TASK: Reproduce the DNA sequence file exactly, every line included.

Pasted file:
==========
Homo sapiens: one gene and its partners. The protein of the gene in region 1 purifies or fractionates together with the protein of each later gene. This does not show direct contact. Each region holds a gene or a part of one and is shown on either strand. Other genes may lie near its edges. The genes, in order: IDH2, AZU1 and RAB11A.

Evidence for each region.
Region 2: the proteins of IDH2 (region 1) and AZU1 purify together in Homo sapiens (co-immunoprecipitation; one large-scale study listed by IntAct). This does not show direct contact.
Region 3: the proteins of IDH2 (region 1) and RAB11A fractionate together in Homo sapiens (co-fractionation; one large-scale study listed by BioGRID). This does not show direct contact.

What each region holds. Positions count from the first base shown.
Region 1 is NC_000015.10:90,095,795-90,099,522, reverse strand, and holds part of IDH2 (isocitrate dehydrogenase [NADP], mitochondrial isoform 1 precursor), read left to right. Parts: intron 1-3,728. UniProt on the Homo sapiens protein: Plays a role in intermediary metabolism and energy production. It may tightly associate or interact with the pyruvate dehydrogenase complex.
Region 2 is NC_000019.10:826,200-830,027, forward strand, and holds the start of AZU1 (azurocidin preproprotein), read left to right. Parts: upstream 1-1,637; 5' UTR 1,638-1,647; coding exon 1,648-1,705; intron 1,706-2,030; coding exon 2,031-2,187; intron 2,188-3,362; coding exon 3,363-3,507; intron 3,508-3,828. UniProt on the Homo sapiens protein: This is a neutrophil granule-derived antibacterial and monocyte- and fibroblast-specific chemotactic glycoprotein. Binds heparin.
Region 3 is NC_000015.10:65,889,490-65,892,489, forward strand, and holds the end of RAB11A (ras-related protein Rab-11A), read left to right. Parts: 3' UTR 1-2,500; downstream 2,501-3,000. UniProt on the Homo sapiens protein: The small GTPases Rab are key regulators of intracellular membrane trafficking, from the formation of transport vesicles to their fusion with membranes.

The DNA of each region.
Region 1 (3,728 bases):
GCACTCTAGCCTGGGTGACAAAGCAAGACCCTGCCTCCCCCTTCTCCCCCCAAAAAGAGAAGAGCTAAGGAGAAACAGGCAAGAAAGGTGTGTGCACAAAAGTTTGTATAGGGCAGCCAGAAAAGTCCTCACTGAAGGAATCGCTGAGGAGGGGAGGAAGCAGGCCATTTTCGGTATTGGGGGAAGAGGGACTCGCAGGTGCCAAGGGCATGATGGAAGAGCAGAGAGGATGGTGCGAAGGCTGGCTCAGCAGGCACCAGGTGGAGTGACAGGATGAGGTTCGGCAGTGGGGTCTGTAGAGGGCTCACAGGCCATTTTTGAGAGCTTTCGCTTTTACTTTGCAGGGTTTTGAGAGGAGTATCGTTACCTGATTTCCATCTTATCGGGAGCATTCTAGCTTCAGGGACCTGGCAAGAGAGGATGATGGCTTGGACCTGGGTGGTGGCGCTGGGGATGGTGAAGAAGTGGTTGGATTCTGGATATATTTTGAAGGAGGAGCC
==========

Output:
Homo sapiens: one gene and its partners. The protein of the gene in region 1 purifies or fractionates together with the protein of each later gene. This does not show direct contact. Each region holds a gene or a part of one and is shown on either strand. Other genes may lie near its edges. The genes, in order: IDH2, AZU1 and RAB11A.

Evidence for each region.
Region 2: the proteins of IDH2 (region 1) and AZU1 purify together in Homo sapiens (co-immunoprecipitation; one large-scale study listed by IntAct). This does not show direct contact.
Region 3: the proteins of IDH2 (region 1) and RAB11A fractionate together in Homo sapiens (co-fractionation; one large-scale study listed by BioGRID). This does not show direct contact.

What each region holds. Positions count from the first base shown.
Region 1 is NC_000015.10:90,095,795-90,099,522, reverse strand, and holds part of IDH2 (isocitrate dehydrogenase [NADP], mitochondrial isoform 1 precursor), read left to right. Parts: intron 1-3,728. UniProt on the Homo sapiens protein: Plays a role in intermediary metabolism and energy production. It may tightly associate or interact with the pyruvate dehydrogenase complex.
Region 2 is NC_000019.10:826,200-830,027, forward strand, and holds the start of AZU1 (azurocidin preproprotein), read left to right. Parts: upstream 1-1,637; 5' UTR 1,638-1,647; coding exon 1,648-1,705; intron 1,706-2,030; coding exon 2,031-2,187; intron 2,188-3,362; coding exon 3,363-3,507; intron 3,508-3,828. UniProt on the Homo sapiens protein: This is a neutrophil granule-derived antibacterial and monocyte- and fibroblast-specific chemotactic glycoprotein. Binds heparin.
Region 3 is NC_000015.10:65,889,490-65,892,489, forward strand, and holds the end of RAB11A (ras-related protein Rab-11A), read left to right. Parts: 3' UTR 1-2,500; downstream 2,501-3,000. UniProt on the Homo sapiens protein: The small GTPases Rab are key regulators of intracellular membrane trafficking, from the formation of transport vesicles to their fusion with membranes.

The DNA of each region.
Region 1 (3,728 bases):
GCACTCTAGCCTGGGTGACAAAGCAAGACCCTGCCTCCCCCTTCTCCCCCCAAAAAGAGAAGAGCTAAGGAGAAACAGGCAAGAAAGGTGTGTGCACAAAAGTTTGTATAGGGCAGCCAGAAAAGTCCTCACTGAAGGAATCGCTGAGGAGGGGAGGAAGCAGGCCATTTTCGGTATTGGGGGAAGAGGGACTCGCAGGTGCCAAGGGCATGATGGAAGAGCAGAGAGGATGGTGCGAAGGCTGGCTCAGCAGGCACCAGGTGGAGTGACAGGATGAGGTTCGGCAGTGGGGTCTGTAGAGGGCTCACAGGCCATTTTTGAGAGCTTTCGCTTTTACTTTGCAGGGTTTTGAGAGGAGTATCGTTACCTGATTTCCATCTTATCGGGAGCATTCTAGCTTCAGGGACCTGGCAAGAGAGGATGATGGCTTGGACCTGGGTGGTGGCGCTGGGGATGGTGAAGAAGTGGTTGGATTCTGGATATATTTTGAAGGAGGAGCC